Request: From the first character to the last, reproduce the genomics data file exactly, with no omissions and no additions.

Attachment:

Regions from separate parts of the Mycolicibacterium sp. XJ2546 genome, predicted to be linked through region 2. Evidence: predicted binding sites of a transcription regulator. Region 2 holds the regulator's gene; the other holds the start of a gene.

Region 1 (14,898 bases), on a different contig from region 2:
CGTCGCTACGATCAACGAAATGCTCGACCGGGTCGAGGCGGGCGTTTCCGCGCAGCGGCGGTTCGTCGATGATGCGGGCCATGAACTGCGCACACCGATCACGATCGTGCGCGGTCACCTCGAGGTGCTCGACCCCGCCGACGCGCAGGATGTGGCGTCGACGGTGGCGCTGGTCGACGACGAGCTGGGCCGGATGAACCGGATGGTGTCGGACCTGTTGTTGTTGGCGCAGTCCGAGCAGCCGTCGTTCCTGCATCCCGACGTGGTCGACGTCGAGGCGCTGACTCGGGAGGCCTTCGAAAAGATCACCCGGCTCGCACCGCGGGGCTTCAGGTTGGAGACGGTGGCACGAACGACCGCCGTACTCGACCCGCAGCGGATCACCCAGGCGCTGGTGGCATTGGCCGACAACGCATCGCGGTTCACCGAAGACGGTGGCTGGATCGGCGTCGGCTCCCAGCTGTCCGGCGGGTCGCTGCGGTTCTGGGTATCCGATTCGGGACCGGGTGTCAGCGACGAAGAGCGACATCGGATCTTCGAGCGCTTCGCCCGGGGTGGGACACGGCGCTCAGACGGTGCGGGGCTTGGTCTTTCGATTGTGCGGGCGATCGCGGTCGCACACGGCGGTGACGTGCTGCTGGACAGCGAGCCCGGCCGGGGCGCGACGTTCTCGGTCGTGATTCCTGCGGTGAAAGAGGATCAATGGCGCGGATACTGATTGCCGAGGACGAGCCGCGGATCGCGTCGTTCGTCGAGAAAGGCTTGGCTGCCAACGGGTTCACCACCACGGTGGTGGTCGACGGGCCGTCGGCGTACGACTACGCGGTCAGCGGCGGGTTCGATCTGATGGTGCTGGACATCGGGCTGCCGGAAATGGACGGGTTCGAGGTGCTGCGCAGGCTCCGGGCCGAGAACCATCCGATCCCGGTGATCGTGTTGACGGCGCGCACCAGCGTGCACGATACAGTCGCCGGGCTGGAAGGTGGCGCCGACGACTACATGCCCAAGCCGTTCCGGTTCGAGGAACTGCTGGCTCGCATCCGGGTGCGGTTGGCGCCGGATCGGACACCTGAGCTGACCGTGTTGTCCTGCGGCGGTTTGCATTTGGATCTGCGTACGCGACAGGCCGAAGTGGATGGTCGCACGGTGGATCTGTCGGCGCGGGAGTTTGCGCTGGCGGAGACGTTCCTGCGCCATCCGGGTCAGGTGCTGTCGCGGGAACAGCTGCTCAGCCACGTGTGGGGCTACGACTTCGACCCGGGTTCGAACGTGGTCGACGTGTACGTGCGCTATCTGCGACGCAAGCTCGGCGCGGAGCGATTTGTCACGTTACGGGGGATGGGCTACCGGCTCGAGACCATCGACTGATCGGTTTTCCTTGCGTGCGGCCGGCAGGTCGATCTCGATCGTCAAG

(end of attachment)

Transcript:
Regions from separate parts of the Mycolicibacterium sp. XJ2546 genome, predicted to be linked through region 2. Evidence: predicted binding sites of a transcription regulator. Region 2 holds the regulator's gene; the other holds the start of a gene.

Region 1 (14,898 bases), on a different contig from region 2:
CGTCGCTACGATCAACGAAATGCTCGACCGGGTCGAGGCGGGCGTTTCCGCGCAGCGGCGGTTCGTCGATGATGCGGGCCATGAACTGCGCACACCGATCACGATCGTGCGCGGTCACCTCGAGGTGCTCGACCCCGCCGACGCGCAGGATGTGGCGTCGACGGTGGCGCTGGTCGACGACGAGCTGGGCCGGATGAACCGGATGGTGTCGGACCTGTTGTTGTTGGCGCAGTCCGAGCAGCCGTCGTTCCTGCATCCCGACGTGGTCGACGTCGAGGCGCTGACTCGGGAGGCCTTCGAAAAGATCACCCGGCTCGCACCGCGGGGCTTCAGGTTGGAGACGGTGGCACGAACGACCGCCGTACTCGACCCGCAGCGGATCACCCAGGCGCTGGTGGCATTGGCCGACAACGCATCGCGGTTCACCGAAGACGGTGGCTGGATCGGCGTCGGCTCCCAGCTGTCCGGCGGGTCGCTGCGGTTCTGGGTATCCGATTCGGGACCGGGTGTCAGCGACGAAGAGCGACATCGGATCTTCGAGCGCTTCGCCCGGGGTGGGACACGGCGCTCAGACGGTGCGGGGCTTGGTCTTTCGATTGTGCGGGCGATCGCGGTCGCACACGGCGGTGACGTGCTGCTGGACAGCGAGCCCGGCCGGGGCGCGACGTTCTCGGTCGTGATTCCTGCGGTGAAAGAGGATCAATGGCGCGGATACTGATTGCCGAGGACGAGCCGCGGATCGCGTCGTTCGTCGAGAAAGGCTTGGCTGCCAACGGGTTCACCACCACGGTGGTGGTCGACGGGCCGTCGGCGTACGACTACGCGGTCAGCGGCGGGTTCGATCTGATGGTGCTGGACATCGGGCTGCCGGAAATGGACGGGTTCGAGGTGCTGCGCAGGCTCCGGGCCGAGAACCATCCGATCCCGGTGATCGTGTTGACGGCGCGCACCAGCGTGCACGATACAGTCGCCGGGCTGGAAGGTGGCGCCGACGACTACATGCCCAAGCCGTTCCGGTTCGAGGAACTGCTGGCTCGCATCCGGGTGCGGTTGGCGCCGGATCGGACACCTGAGCTGACCGTGTTGTCCTGCGGCGGTTTGCATTTGGATCTGCGTACGCGACAGGCCGAAGTGGATGGTCGCACGGTGGATCTGTCGGCGCGGGAGTTTGCGCTGGCGGAGACGTTCCTGCGCCATCCGGGTCAGGTGCTGTCGCGGGAACAGCTGCTCAGCCACGTGTGGGGCTACGACTTCGACCCGGGTTCGAACGTGGTCGACGTGTACGTGCGCTATCTGCGACGCAAGCTCGGCGCGGAGCGATTTGTCACGTTACGGGGGATGGGCTACCGGCTCGAGACCATCGACTGATCGGTTTTCCTTGCGTGCGGCCGGCAGGTCGATCTCGATCGTCAAG